Mountaineering covers planning, coordination, and conditioning
for mountaineering. It’s based on the experiences of editors Carlton
Cooke, Dave Bunting, and John O’Hara and the 2006 British Army West
Ridge Expedition, which was chronicled on TV in Britain. Sport and
exercise scientists at LeedsMetropolitan University contribute to the
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Whether you’re an experienced mountaineer, a hardened climber, or about to embark on your first expedition, nothing is more critical than anticipating, understanding, and preparing for the adversities and accomplishments that await you and your team.
In Mountaineering: Training and Preparation, Carlton Cooke, Dave Bunting, and John O’Hara, along with the members of the British Army Everest West Ridge Expedition team and sport and exercise scientists from Leeds Metropolitan University, share their insights, experiences, and expertise on these aspects of mountaineering:
Selecting the right team for each expedition
Physical conditioning and training programs to ensure success
Nutritional strategies for your training and expeditions
Team safety, climbing precautions, and first aid
Preparing for and surviving in extreme conditions
From the technical aspects of a climb to the leadership and teamwork skills so essential to success, this comprehensive guide covers all of the essentials for a safe and successful expedition.
Mountaineering: Training and Preparation is must-read for every mountaineer. Read it before your next expedition.
Part I Planning and Team Selection
Chapter 1 Logistics and Planning
Chapter 2 Team Selection
Chapter 3 Preparation
Chapter 4 Equipment
Chapter 5 First Aid, Travel, and Acclimatisation Part II Conditioning and Nutrition for Expeditions
Chapter 6 Fitness and Training
Chapter 7 Endurance Training
Chapter 8 Strength and Power Training
Chapter 9 Nutrition for Training
Chapter 10 Nutrition for Expeditions Part III Expedition Leadership and Psychology
Chapter 11 Psychological Skills in the Outdoors
Chapter 12 Resilience
Chapter 13 Leadership
Carlton Cooke is the director of university research, Carnegie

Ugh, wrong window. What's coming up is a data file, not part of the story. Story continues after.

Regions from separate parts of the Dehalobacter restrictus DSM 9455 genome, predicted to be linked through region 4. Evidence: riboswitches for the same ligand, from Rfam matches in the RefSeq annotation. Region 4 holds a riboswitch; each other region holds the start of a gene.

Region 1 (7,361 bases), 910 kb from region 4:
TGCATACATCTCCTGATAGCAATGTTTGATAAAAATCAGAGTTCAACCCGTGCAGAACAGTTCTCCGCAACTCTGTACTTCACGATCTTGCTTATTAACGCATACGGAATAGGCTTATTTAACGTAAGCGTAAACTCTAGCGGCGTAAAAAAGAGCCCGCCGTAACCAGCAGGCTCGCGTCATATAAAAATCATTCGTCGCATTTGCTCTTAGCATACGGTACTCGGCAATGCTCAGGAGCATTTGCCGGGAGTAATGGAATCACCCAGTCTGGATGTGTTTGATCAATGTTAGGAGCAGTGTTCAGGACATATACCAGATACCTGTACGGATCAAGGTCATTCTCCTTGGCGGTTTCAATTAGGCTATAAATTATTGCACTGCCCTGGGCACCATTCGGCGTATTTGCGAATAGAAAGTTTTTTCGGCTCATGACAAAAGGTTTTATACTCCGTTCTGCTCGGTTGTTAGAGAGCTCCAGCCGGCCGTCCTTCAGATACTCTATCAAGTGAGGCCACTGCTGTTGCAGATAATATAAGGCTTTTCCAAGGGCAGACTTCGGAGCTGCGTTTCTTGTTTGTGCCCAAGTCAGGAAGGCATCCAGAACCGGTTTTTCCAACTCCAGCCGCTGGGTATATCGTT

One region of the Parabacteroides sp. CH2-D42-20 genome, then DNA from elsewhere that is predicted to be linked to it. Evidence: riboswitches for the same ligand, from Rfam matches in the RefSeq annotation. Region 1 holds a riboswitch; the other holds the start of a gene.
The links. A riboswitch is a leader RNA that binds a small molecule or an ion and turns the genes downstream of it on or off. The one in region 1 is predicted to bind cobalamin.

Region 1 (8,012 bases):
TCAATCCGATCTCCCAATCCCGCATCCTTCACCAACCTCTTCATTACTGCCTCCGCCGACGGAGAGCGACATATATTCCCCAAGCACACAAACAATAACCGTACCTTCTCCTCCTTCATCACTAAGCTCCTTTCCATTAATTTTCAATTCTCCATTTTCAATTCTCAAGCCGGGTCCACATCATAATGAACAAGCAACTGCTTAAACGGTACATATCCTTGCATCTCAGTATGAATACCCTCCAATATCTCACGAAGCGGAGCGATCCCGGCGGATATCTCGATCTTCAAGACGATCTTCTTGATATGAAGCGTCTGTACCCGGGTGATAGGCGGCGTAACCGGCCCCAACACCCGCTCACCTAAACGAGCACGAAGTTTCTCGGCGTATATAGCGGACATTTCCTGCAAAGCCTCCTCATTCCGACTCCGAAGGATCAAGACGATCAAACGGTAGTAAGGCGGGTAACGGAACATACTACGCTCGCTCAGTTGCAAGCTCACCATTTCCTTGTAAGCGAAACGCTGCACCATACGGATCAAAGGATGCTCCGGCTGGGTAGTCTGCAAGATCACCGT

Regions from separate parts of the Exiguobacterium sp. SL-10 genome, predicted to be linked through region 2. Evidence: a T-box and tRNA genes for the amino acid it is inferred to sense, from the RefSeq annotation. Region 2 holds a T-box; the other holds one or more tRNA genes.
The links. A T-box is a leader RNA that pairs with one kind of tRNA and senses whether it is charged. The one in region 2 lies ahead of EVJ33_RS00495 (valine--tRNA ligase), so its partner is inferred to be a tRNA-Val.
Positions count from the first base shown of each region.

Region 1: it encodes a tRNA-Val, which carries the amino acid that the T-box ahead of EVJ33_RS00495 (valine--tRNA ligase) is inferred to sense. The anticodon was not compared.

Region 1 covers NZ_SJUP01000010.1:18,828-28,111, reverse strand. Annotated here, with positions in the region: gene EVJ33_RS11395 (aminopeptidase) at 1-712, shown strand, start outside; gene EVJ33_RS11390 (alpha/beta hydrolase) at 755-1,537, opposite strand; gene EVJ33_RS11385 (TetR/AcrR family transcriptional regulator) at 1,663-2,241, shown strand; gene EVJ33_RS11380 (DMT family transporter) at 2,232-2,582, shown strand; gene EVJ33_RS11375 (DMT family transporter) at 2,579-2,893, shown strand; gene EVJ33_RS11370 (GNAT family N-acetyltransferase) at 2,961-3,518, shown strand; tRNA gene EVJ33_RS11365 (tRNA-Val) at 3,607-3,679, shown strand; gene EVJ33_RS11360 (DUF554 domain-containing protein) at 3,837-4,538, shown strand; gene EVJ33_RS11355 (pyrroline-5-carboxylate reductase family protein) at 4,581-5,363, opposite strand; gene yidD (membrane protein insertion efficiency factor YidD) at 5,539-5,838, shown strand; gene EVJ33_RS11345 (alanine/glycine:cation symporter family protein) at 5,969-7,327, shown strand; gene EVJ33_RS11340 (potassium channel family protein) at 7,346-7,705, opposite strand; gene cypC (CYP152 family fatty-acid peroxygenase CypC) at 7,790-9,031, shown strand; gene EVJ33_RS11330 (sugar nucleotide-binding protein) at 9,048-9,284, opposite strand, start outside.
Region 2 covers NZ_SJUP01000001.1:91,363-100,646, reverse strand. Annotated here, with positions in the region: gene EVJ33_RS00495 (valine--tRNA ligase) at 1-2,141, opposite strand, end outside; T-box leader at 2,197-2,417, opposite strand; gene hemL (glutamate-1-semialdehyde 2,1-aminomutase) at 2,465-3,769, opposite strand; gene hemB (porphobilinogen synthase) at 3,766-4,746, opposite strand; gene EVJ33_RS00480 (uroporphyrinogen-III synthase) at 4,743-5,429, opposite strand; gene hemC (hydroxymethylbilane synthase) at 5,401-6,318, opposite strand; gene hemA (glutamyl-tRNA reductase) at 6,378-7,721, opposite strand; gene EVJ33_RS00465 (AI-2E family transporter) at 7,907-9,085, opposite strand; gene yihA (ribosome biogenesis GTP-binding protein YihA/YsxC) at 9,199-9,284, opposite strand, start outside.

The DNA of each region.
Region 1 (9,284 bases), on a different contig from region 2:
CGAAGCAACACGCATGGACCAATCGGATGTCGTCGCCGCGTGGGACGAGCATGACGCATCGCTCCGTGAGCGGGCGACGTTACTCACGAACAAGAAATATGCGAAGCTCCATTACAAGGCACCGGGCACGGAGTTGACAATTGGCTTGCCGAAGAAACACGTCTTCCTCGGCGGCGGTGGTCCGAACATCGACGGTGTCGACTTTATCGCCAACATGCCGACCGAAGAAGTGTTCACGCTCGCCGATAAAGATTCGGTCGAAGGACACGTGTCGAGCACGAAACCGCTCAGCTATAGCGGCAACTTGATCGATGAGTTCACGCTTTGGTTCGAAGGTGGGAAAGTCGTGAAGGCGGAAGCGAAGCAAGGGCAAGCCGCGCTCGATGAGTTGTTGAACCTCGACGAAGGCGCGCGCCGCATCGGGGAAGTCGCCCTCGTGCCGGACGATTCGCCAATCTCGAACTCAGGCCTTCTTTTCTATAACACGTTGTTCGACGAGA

professor of sport and exercise science, and head of the Carnegie
Research Centre for Performance Sport at LeedsMetropolitanUniversity.
Carlton has presented and published extensively on aspects of sport
performance, physical activity, exercise, and health, principally in the
areas of exercise physiology and biomechanics. He has worked with a
range of partners in high-performance sport in facilitating, developing,
and delivering support and research in sport science. He worked with a
team of sport and exercise scientists from LeedsMetropolitan University
in support of the British Army expedition to Everest West Ridge in 2006.
The university continues to support preparations for army expeditions
and other expeditions in the outdoors as well as commit to optimizing
the role of the outdoors in higher education through the Carnegie Great
Outdoors. Carlton has participated and competed in various outdoor
sports and activities and continues to enjoy the outdoors both
professionally and recreationally.
Dave Bunting is director of training and cofounder of My Peak
Potential, an experiential learning and development centre in the
Bavarian Alps of Southern Germany. He served 24 years in the British
Army, predominantly within the Army Physical Training Corps, where he
became a specialist in mountain leadership training. He has instructed
in mountain training centres in Wales, Norway, Canada, and Bavaria. In
Bavaria, he undertook the arduous year-long German Army Mountain Guide’s
(Heeresbergfuhrer) course, becoming one of only a few British soldiers
to have gained this prestigious qualification. Dave has a passion for
mountaineering and has been involved in the organisation and execution
of numerous expeditions, including 10 to the Himalayas. In 2006 Bunting
led an elite selection of climbers from the British Army on a
groundbreaking expedition in an attempt to become the first British team
to climb the formidable West Ridge of Mount Everest. As expedition
leader, Dave headed up the planning, team selection and preparation, and
he was a strong member of the climbing team. This highly publicised
expedition earned Dave an MBE and was filmed for the televised
documentary Everest: Man vs. Mountain.
Dr. John O’Hara is a senior lecturer in sport performance
physiology within the Carnegie faculty of sport and education at Leeds
Metropolitan University. His PhD was on carbohydrate ingestion and
endurance performance. He is a sport and exercise scientist accredited
with the British Association of Sport and Exercise Sciences. His
research interests are focused on carbohydrate metabolism, hydration
status, limiting factors for sport performance and the preparation of
athletes for extreme sporting challenges. As a hill walker, mountain
biker and climber, he has a keen interest in the outdoors. John has been
on two Himalayan expeditions: Yala Peak (5500 m) and a climb to camp 1
on the lower slopes of Mount Everest (6100 m) with the Everest West
Ridge 2006 team. He has also summited Mount Killimanjaro (5895 m).
Through his cumulative experiences in academia and in the great
outdoors, he led, developed, managed and delivered the multidisciplinary
support services to the Everest West Ridge 2006 team, which included
physiological, nutritional and psychological support. Since then, he has
provided a similar level of support to other Army Mountaineering
Association expeditions and other sporting disciplines, such as the
Vendée Globe 2008, a round-the-world single-handed sailing race.